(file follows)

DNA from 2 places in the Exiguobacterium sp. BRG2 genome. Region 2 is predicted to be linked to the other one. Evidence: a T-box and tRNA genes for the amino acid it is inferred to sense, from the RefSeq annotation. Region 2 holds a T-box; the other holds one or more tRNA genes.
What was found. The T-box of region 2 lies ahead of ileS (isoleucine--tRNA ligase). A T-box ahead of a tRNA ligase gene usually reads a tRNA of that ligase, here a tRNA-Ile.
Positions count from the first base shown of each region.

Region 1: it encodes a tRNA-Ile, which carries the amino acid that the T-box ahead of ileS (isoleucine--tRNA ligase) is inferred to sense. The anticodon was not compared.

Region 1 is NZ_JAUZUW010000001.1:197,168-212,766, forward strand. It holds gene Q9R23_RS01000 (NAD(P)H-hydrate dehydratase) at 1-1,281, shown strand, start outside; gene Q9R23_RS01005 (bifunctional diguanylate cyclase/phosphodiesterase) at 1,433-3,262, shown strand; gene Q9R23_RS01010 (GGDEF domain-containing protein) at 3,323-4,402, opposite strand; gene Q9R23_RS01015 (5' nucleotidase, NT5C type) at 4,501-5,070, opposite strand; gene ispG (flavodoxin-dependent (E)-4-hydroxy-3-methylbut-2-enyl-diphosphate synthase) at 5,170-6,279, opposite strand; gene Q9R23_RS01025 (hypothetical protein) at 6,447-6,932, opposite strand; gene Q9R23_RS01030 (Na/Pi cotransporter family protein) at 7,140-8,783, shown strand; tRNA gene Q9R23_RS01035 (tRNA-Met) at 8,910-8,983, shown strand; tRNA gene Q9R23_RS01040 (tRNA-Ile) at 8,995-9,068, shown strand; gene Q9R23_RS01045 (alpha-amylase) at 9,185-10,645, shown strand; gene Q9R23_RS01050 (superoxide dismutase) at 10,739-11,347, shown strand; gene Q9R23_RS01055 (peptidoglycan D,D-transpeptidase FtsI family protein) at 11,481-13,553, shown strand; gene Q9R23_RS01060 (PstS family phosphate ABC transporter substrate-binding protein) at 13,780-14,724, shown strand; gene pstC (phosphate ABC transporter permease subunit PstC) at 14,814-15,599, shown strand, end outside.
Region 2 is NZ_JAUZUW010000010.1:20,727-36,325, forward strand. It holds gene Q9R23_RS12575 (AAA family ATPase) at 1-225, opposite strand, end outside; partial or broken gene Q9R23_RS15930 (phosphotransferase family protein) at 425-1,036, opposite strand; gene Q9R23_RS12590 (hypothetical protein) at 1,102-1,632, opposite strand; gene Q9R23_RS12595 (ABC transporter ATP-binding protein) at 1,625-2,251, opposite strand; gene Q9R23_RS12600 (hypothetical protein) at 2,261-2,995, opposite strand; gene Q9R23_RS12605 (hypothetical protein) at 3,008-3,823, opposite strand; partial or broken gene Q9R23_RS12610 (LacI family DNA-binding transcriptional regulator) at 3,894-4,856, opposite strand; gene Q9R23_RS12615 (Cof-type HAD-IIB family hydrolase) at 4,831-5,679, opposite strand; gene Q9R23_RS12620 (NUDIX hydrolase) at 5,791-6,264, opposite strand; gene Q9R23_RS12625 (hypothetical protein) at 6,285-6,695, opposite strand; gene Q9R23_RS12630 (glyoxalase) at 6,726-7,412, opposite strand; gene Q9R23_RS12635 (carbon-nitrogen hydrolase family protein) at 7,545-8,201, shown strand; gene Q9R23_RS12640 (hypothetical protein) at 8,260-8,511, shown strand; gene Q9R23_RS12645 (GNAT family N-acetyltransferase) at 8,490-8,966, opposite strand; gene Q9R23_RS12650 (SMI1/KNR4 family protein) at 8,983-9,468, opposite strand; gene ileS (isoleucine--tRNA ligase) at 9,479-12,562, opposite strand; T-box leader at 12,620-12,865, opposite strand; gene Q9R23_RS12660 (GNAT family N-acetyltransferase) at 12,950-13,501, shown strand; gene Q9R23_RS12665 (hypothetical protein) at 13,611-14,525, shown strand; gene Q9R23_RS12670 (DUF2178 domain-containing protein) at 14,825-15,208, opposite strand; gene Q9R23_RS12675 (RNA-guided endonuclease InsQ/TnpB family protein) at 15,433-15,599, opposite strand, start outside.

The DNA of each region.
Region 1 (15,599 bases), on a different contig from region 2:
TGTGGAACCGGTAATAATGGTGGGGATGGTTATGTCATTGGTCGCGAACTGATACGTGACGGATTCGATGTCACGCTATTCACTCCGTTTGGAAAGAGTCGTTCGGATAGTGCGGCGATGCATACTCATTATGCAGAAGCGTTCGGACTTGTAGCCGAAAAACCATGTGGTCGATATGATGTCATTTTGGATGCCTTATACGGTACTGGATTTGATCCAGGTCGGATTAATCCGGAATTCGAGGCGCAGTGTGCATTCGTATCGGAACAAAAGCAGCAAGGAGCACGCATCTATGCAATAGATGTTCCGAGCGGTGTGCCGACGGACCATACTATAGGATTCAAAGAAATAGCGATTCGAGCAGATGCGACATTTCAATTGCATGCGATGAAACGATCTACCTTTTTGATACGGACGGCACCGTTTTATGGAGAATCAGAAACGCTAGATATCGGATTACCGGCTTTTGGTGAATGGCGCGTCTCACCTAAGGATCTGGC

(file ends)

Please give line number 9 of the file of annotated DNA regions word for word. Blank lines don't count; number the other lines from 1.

TGTGGAACCGGTAATAATGGTGGGGATGGTTATGTCATTGGTCGCGAACTGATACGTGACGGATTCGATGTCACGCTATTCACTCCGTTTGGAAAGAGTCGTTCGGATAGTGCGGCGATGCATACTCATTATGCAGAAGCGTTCGGACTTGTAGCCGAAAAACCATGTGGTCGATATGATGTCATTTTGGATGCCTTATACGGTACTGGATTTGATCCAGGTCGGATTAATCCGGAATTCGAGGCGCAGTGTGCATTCGTATCGGAACAAAAGCAGCAAGGAGCACGCATCTATGCAATAGATGTTCCGAGCGGTGTGCCGACGGACCATACTATAGGATTCAAAGAAATAGCGATTCGAGCAGATGCGACATTTCAATTGCATGCGATGAAACGATCTACCTTTTTGATACGGACGGCACCGTTTTATGGAGAATCAGAAACGCTAGATATCGGATTACCGGCTTTTGGTGAATGGCGCGTCTCACCTAAGGATCTGGC